What sort of information or data is needed to get a “single view” of a customer’s interactions with a brand over email and phone?
The key is finding some common attribute or datapoint that you can use to link a customer’s inbound call to their digital interaction. For example, Invoca provides each customer with a unique phone number at the time they open their email. When the customer picks up the phone and calls, through our integrations with the marketer’s email platform, we can collect information about that interaction, such as the customer’s email address or unique identifier, in addition to campaign data.
Because we’re making that link at the individual customer level, we can feed all the data we’re collecting about that call back into the marketers’ email solution to not only help them improve attribution, but also improve their subsequent interactions with that customer.
How can you track the revenue, conversions, etc. that come from phone calls?
There are a number of ways we track revenue and conversions from phone calls. The most important first step is actually being able to link that call to an individual customer, as well as the specific interaction that drove that call. Traditionally, email marketers have used static numbers where every customer gets the same number. In that case, since everyone has the same number to call you can’t link the results of that call back to the campaign that drove it. That’s how every other solution has tried to solve this problem, but you’re really just counting calls.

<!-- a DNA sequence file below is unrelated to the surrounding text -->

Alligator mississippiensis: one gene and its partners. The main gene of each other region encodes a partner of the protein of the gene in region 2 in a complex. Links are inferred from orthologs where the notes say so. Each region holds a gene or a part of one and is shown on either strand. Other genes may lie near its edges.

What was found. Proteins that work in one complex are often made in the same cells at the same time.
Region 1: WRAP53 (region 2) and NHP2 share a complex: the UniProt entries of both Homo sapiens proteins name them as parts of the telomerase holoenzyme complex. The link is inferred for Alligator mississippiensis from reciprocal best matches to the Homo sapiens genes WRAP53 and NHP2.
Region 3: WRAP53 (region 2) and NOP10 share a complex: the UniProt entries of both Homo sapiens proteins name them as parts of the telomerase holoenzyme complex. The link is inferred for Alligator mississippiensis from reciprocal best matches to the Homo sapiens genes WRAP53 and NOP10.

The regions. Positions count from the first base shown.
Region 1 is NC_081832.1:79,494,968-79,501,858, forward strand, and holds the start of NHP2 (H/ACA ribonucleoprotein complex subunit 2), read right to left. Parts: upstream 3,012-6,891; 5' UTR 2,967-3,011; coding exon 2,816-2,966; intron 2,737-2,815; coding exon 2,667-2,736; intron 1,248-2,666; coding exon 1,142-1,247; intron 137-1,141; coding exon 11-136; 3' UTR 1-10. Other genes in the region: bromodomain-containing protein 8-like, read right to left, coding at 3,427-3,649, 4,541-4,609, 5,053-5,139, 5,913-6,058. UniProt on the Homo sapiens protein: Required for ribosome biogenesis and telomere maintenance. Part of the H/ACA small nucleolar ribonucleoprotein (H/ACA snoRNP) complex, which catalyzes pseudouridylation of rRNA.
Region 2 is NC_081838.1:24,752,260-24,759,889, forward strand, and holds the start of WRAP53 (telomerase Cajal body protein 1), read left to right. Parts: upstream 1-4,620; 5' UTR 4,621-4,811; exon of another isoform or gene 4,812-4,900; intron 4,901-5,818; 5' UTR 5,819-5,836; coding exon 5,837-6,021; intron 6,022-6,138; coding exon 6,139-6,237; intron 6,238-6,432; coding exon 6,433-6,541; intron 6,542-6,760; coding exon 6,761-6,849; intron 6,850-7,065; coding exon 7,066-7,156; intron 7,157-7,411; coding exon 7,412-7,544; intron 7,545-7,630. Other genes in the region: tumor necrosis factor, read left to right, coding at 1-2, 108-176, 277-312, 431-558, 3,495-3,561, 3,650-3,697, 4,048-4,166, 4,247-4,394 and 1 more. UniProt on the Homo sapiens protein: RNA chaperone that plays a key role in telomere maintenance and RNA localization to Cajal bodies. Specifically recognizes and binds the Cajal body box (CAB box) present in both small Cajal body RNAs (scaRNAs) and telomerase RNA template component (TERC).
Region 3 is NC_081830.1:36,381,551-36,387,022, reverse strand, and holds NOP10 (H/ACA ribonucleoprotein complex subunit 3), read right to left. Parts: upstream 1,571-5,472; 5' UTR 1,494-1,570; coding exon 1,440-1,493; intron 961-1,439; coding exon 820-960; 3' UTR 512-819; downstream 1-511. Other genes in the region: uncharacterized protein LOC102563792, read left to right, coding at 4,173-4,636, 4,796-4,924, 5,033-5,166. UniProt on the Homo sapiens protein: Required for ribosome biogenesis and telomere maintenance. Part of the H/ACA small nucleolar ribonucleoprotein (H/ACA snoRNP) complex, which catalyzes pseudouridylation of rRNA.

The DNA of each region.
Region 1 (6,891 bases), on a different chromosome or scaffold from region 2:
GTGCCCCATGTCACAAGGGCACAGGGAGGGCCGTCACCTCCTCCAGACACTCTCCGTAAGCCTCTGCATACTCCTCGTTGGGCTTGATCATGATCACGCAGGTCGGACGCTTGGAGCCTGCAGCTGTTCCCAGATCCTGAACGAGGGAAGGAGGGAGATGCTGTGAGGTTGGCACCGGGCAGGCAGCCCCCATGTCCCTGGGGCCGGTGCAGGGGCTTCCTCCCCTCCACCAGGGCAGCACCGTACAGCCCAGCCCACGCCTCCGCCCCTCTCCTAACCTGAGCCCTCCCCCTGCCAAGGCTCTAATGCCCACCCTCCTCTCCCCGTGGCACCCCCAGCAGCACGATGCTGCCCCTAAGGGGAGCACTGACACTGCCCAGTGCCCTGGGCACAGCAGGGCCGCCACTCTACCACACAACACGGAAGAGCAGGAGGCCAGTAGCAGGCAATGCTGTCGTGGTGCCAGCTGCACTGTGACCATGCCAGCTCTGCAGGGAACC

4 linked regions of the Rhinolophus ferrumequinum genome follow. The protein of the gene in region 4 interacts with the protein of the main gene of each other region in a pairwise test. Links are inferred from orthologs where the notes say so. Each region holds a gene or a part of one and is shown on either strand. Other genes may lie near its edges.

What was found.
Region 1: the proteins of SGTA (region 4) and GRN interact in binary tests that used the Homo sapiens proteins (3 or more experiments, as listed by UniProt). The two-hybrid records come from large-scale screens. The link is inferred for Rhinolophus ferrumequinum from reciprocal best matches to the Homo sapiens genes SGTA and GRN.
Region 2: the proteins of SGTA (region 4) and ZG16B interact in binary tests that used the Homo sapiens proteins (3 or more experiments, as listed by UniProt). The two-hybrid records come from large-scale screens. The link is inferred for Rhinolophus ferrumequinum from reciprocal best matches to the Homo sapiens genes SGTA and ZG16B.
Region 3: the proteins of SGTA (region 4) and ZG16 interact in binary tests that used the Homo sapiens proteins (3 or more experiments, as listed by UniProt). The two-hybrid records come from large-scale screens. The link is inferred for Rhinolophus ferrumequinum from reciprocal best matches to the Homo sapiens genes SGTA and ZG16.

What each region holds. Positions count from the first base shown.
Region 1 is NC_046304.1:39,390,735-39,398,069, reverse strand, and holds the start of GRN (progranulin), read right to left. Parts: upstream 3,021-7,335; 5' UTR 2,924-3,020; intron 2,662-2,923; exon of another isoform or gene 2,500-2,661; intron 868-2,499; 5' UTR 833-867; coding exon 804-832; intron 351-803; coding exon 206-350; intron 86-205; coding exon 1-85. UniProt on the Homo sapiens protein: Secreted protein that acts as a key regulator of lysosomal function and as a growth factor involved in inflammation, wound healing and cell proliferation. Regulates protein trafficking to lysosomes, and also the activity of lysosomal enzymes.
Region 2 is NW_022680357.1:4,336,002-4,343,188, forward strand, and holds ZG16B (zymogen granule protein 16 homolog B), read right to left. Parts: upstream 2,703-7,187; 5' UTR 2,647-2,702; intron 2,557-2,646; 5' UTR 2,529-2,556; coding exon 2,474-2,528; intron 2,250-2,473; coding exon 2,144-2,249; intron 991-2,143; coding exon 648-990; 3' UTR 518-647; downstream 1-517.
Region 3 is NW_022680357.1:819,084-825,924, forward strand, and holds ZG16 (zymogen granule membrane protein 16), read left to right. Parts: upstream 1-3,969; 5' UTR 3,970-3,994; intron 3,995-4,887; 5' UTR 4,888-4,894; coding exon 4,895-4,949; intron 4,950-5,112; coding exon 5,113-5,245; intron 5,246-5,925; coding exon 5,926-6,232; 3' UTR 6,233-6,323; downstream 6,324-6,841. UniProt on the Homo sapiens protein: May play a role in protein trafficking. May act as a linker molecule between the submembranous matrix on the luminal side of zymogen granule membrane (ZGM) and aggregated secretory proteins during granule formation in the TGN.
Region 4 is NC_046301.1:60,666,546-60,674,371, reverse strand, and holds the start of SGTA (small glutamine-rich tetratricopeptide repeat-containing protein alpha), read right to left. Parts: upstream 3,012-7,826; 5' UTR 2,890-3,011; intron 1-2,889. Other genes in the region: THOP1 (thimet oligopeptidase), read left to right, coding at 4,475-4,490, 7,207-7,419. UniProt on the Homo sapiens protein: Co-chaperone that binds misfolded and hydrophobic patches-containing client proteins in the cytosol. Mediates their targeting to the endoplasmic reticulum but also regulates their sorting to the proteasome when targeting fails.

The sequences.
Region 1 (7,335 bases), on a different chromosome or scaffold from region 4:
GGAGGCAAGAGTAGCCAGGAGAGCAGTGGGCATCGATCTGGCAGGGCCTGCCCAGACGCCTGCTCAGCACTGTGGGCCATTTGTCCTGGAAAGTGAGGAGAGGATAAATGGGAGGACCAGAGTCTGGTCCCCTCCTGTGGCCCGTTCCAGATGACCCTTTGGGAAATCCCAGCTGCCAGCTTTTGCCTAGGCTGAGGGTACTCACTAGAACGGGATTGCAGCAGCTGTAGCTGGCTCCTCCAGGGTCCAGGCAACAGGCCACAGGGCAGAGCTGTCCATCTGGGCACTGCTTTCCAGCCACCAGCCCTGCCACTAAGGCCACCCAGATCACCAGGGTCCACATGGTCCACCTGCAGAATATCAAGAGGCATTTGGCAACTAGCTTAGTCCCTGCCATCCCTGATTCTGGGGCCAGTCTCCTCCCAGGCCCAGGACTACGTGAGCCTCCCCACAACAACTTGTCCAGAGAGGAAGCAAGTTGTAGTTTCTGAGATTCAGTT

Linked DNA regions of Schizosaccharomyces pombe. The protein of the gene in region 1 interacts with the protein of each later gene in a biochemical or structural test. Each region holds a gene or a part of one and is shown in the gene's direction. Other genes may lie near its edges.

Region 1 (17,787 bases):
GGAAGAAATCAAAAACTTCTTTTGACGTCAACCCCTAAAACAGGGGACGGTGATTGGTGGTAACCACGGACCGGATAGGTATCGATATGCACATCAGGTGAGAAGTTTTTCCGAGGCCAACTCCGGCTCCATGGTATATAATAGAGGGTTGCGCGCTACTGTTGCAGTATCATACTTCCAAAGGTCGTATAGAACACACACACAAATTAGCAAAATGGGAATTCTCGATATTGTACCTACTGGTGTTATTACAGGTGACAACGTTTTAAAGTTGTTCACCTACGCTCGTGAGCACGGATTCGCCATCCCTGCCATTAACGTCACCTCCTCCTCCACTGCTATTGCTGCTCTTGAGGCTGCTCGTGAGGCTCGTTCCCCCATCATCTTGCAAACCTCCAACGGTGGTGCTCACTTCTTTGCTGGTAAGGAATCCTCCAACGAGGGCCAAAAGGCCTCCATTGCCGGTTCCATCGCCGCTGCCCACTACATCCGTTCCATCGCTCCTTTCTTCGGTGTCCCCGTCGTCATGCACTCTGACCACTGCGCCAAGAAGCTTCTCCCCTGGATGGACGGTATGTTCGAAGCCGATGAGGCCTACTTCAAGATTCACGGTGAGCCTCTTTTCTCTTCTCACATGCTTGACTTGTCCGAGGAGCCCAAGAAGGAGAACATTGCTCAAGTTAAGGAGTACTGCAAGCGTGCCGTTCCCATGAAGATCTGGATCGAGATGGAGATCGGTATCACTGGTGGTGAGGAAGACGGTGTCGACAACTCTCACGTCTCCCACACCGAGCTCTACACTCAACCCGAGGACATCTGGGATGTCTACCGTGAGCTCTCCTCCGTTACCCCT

Once you’re able to link the call to the person who made it and the campaign that drove the call, you typically have one of two options.
First, for many customers we integrate directly with their CRM or order management system. This allows us to tie back not just conversion data but the actual revenue from that conversion to the specific campaign and even creative that drove it.
For other customers where the technology they use to manage purchases can’t make that connection, we can set up rules that allow you to say “If someone mentions the word credit card,” then count it as a conversion and attribute let’s say $100. And, that’s just a simple use case—we can actually set up complex rules that allow you to build logic around what specifically constitutes a conversion.
How do you include a click-to-call CTA that is appropriate for both desktop and mobile subscribers?
Our view is the customer experience should be relevant to how they’re interacting with your brand, and while click-to-call is great for mobile, it’s not the right CTA for a desktop experience. So, we’ve built our technology so that it’s device-aware. If you’re on a desktop, you get a phone number, since it’s easiest for you to pick up your phone and call. What’s really cool though is we can actually differentiate between a tablet and a smartphone, so you get a phone number on your tablet and you get a click-to-call button on your smartphone.
And, by the way, we’re not advocating replacing traditional CTAs that drive clicks. But, we find that if you give customers the option, many will call. And, there have been studies that show that just adding a phone number to an ad can actually increase clicks, in addition to calls.
Do you have any advice for follow ups for those that click-to-call? How can you connect an offline phone call into an online multi-channel marketing initiative?